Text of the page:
Palatomaxillary Defects



Functional Problem

Tumors of the palate and maxillary sinus often require the removal of the bone of the palate as well as the orbital rim and orbital floor in select clinical situations. The removal of those supporting structures can cause several functional problems for the patient. The upper teeth are supported by the alveolar process of the maxilla and must be removed in most instances of palatomaxillary resections. Support for the eye is dependent on the bone of the orbital floor.  Midface projection that provides symmetry with the other side is also dependent on the infrastructure provided by the malar eminence, also known as the cheek bone. Certain aspects of the normal vocal quality are also adversely affected when there is a communication between the mouth and the nose or sinuses, leading to an escape of air that is readily apparent during normal conversational speech.



Rehabilitative Solutions

Priorities in rehabilitating palatomaxillary defects are to achieve an air tight and water tight seal between the oral cavity and the maxillary and nasal sinuses. Support for the eye is critical in order to prevent orbital dystopia (an inferior and posterior displacement of the eye).  Restoring dentition to the palate is a priority in order to preserve the ability of the patient to effectively masticate (chew) so that he or she can maintain a normal diet.  Finally, midface projection should be restored in order to achieve facial symmetry.

There are 2 primary options for rehabilitation of these defects and the particular aspects of each clinical situation will determine which option is best for any given patient. The biology (aggressiveness) of the patient’s tumor and the need for radiation will influence the decision making process. The extent of the defect will also impact on the optimal solution. Other factors such as the quality and stability of the remaining palatal teeth and the manual dexterity of the patient will play a role in the determination as to how best to proceed.

The first option is the use of a maxillary prosthesis which is fabricated by a maxillofacial prosthodontist. This appliance offers several advantages. In particular it provides teeth over the missing segment of the palate and provides a barrier between the mouth and the nose and sinuses. These palatal prostheses are usually quite bulky, but do not extend superiorly enough to provide support for the globe or augmentation of the cheek for facial symmetry. In individuals with a small oral opening due to radiation or surgery (trismus), or in individuals with impaired manual dexterity, the use of a prosthesis will be prohibitive. The stability and retention of a prosthesis is dependent on a number of factors, but in general, the larger the defect and the poorer the quality of the remaining teeth, then the selection of a prosthetic solution will be less satisfactory. Following radiation to the mouth, the prosthesis tends to place significant stress on the remaining teeth which can become more problematic as time passes following that treatment.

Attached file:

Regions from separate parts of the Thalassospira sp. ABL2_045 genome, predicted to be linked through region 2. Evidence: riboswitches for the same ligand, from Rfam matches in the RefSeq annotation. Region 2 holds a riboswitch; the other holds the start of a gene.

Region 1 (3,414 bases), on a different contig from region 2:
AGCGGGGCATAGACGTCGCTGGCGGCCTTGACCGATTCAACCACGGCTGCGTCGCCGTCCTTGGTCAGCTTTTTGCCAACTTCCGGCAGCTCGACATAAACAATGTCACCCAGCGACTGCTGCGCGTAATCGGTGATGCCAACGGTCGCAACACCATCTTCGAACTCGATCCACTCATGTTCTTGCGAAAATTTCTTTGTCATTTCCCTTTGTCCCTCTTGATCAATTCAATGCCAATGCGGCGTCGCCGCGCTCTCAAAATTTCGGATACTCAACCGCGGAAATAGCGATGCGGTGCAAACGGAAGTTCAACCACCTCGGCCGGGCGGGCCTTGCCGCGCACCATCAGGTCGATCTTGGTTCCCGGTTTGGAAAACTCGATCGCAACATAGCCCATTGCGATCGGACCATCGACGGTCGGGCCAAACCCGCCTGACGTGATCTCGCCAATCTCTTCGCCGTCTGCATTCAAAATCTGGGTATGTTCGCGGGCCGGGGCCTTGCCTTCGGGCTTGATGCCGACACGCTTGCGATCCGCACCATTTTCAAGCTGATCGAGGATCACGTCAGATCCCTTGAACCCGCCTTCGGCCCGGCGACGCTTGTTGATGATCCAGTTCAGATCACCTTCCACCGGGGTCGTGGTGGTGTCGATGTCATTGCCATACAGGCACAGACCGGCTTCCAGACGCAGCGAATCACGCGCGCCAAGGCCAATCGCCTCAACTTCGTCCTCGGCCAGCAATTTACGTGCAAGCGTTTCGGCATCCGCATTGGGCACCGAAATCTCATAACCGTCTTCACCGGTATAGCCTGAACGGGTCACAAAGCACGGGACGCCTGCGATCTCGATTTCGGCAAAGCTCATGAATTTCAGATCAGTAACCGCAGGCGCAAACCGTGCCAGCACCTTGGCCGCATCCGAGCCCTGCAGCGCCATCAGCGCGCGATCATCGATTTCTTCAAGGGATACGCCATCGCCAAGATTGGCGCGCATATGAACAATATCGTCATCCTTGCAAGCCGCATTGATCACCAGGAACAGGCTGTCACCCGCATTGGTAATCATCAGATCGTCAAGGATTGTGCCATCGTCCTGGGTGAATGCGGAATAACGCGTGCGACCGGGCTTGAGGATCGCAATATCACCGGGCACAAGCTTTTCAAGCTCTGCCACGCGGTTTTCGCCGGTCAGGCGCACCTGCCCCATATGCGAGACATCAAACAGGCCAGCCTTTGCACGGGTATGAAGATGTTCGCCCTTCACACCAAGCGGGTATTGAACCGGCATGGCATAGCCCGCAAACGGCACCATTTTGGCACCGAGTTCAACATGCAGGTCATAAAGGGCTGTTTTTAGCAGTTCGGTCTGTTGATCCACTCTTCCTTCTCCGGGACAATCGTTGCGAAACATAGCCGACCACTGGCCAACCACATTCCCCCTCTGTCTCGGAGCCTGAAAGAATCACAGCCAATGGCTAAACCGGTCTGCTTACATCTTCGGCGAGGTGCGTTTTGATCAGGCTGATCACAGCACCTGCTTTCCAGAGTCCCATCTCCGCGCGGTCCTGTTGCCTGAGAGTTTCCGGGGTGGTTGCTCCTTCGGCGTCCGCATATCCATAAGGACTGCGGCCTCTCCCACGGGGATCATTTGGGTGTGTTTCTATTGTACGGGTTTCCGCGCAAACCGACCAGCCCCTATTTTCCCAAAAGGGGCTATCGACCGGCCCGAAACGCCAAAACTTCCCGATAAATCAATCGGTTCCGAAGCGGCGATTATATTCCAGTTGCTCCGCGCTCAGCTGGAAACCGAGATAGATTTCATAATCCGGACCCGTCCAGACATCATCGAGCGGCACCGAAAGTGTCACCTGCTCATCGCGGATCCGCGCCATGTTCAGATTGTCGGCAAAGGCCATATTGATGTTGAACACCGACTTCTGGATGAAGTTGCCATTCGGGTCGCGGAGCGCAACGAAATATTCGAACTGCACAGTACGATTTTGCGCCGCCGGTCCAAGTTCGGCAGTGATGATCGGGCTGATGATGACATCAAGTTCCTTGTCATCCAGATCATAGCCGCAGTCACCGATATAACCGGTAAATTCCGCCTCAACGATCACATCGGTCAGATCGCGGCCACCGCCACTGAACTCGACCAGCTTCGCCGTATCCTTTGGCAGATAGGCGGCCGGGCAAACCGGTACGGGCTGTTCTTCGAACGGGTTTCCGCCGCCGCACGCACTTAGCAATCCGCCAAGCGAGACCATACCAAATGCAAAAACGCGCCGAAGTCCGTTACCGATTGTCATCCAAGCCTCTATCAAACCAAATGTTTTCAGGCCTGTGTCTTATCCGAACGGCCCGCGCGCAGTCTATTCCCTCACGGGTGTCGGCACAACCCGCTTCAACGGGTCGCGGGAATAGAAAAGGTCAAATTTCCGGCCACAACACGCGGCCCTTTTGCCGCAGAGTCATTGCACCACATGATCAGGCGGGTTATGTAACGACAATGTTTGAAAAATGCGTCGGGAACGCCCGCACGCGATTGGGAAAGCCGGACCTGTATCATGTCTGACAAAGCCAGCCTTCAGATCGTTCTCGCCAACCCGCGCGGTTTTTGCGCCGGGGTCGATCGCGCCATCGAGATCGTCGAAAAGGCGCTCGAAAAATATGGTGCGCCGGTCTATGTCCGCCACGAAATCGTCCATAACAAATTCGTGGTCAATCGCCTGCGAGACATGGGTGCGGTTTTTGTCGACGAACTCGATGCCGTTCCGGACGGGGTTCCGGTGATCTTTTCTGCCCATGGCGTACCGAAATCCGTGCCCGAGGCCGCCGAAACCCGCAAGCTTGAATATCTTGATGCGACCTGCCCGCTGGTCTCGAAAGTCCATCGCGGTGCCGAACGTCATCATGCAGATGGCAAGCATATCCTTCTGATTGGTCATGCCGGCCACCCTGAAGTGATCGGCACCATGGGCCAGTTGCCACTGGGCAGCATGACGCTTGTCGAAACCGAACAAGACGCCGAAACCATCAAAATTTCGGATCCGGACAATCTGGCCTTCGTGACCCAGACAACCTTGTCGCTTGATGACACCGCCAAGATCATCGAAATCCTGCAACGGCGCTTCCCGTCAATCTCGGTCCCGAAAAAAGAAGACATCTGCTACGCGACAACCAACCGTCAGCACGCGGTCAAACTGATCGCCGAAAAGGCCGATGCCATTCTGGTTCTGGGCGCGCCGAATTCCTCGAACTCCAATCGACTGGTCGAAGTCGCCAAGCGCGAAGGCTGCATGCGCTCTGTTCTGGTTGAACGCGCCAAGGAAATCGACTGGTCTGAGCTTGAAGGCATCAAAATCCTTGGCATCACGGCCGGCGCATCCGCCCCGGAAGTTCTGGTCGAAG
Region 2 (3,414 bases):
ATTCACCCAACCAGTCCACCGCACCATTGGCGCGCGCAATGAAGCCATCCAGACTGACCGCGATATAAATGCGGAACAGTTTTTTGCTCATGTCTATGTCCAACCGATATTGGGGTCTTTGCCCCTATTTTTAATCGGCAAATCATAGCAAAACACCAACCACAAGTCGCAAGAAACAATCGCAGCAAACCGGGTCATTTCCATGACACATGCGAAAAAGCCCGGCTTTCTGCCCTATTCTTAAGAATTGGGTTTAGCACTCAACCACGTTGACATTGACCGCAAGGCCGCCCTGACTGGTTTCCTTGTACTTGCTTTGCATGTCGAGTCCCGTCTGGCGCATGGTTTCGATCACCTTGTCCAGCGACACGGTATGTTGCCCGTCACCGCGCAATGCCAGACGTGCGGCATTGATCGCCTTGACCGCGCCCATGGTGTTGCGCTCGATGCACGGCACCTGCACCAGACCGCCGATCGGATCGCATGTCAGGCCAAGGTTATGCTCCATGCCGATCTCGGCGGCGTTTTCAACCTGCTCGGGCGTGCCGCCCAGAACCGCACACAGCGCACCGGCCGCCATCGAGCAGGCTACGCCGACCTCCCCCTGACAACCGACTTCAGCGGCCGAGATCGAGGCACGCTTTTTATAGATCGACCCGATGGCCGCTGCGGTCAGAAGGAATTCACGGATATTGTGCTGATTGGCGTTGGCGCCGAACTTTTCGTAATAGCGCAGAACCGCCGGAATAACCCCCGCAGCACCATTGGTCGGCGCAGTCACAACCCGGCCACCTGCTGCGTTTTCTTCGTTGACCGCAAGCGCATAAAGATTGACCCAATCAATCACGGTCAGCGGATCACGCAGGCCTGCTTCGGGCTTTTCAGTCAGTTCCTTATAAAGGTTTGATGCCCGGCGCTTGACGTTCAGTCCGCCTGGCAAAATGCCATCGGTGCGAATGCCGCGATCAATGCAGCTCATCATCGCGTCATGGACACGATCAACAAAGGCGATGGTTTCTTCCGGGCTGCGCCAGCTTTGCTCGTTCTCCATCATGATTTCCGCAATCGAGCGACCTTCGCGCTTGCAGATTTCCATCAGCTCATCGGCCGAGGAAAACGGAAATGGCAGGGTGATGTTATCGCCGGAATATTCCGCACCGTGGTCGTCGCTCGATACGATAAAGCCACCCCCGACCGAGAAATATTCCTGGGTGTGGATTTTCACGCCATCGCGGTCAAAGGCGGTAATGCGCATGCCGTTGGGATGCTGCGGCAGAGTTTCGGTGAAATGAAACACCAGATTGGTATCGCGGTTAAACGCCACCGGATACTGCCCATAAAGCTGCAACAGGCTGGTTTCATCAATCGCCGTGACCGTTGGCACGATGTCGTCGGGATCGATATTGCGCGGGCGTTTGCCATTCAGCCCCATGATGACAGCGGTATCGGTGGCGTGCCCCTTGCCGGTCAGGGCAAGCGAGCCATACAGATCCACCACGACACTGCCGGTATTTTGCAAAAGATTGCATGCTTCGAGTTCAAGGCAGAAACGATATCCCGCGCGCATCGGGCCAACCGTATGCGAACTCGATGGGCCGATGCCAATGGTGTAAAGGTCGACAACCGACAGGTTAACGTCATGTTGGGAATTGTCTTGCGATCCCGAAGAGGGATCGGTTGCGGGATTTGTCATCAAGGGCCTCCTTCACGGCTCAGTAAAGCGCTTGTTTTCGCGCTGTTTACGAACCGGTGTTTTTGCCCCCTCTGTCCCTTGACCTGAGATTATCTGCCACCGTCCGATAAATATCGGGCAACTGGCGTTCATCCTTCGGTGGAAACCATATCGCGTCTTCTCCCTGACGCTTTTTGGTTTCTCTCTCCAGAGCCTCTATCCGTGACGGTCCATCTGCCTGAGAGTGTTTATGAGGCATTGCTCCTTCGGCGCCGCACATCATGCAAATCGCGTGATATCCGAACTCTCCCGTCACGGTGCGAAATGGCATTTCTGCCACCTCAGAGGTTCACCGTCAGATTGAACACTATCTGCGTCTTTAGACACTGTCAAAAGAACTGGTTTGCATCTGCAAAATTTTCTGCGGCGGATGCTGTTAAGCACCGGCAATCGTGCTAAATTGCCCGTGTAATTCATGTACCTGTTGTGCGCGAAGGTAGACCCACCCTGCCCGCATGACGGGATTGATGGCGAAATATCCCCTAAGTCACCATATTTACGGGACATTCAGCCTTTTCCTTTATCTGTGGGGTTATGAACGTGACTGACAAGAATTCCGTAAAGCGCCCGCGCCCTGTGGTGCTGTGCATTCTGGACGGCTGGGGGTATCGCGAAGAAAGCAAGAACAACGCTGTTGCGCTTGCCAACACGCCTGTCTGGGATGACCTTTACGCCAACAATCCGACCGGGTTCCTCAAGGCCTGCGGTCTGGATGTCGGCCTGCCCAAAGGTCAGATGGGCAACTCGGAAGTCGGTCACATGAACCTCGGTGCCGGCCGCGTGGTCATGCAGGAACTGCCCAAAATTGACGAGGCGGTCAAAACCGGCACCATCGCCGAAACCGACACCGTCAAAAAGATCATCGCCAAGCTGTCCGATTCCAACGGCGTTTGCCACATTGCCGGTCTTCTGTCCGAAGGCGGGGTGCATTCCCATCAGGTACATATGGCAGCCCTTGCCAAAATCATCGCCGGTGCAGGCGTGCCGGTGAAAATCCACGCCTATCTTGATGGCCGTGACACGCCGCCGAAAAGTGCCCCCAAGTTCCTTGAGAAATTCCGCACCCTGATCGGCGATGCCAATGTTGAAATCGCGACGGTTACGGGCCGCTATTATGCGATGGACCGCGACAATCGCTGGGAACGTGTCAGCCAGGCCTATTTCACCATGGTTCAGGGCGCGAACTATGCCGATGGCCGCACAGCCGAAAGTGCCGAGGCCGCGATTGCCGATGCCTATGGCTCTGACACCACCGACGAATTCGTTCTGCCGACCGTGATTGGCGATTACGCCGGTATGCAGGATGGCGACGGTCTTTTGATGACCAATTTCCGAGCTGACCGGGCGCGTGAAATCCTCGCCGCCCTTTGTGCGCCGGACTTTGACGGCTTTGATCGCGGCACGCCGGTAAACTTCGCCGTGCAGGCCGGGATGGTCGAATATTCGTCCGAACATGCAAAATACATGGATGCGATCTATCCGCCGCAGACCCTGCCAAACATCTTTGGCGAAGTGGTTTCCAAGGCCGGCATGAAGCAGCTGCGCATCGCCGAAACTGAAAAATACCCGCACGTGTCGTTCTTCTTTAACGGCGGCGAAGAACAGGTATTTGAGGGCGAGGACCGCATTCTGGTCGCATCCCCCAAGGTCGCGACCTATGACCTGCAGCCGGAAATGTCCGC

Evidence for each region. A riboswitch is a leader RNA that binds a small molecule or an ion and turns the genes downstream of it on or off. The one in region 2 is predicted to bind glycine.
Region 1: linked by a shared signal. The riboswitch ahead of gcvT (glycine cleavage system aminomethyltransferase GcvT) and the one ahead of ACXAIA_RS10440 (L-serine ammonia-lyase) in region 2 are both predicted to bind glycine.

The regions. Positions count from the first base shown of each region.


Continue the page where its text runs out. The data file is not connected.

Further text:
The second option for rehabilitation is one that has emerged over the past decade and has gained more widespread acceptance. The reconstruction of the palatomaxillary defect with native tissue provides a permanent seal between the oral cavity and the nose and sinuses. A variety of reconstructive options have been applied to accomplish the goals listed above. For smaller defects of the palate, a local flap known as the palatal island flap can be applied. Free flaps that are transferred from other parts of the body have been widely used for reconstruction of a variety of defects in the head and neck following cancer surgery. These flaps allow the transfer of native tissue with an artery and vein that must be anastomosed (attached by performing microsurgery) to an artery and vein in the head and neck in order to restore the circulation to that tissue and to permit that flap to heal to the surrounding tissues. The radial forearm flap can be used for limited defects of the palate that are too large for a palatal island flap. When the hemipalate must be reconstructed, then bone from either the fibula (one of the 2 bones in the lower leg) or the iliac crest (hip bone) has been successfully utilized. The fibula is more often used when the defect is limited to the palate and does not extend upwards to the orbit. Alternatively when the defect does extend to involve the orbit, then the iliac crest provides a solution for restoration of the inferior orbital rim, the orbital floor and the malar eminence. Both the fibula and the iliac crest provide healthy bone into which dental implants can be placed to permit dental rehabilitation to occur. With the benefit of dental implants, either a fixed denture, or a removal denture can be created that provides the most stable form of dental restoration. The technical demands of reconstructing the midface region using these techniques are significant and only a few centers in the world have the expertise required to perform this surgery successfully.



Rehabilitative Decision Making

The patient who is facing surgery for a palatal or a maxillary tumor (benign or malignant) should consult with both a head and neck reconstructive surgeon and a maxillofacial prosthodontist in order to have a discussion as to which of these 2 options is best for them.  Patients who have undergone a previous resection (tumor removal) and who have a prosthesis in place that they are dissatisfied with, should undergo a consultation with an experienced reconstructive team in order to better understand the pros and cons of a secondary reconstruction of their particular defect.

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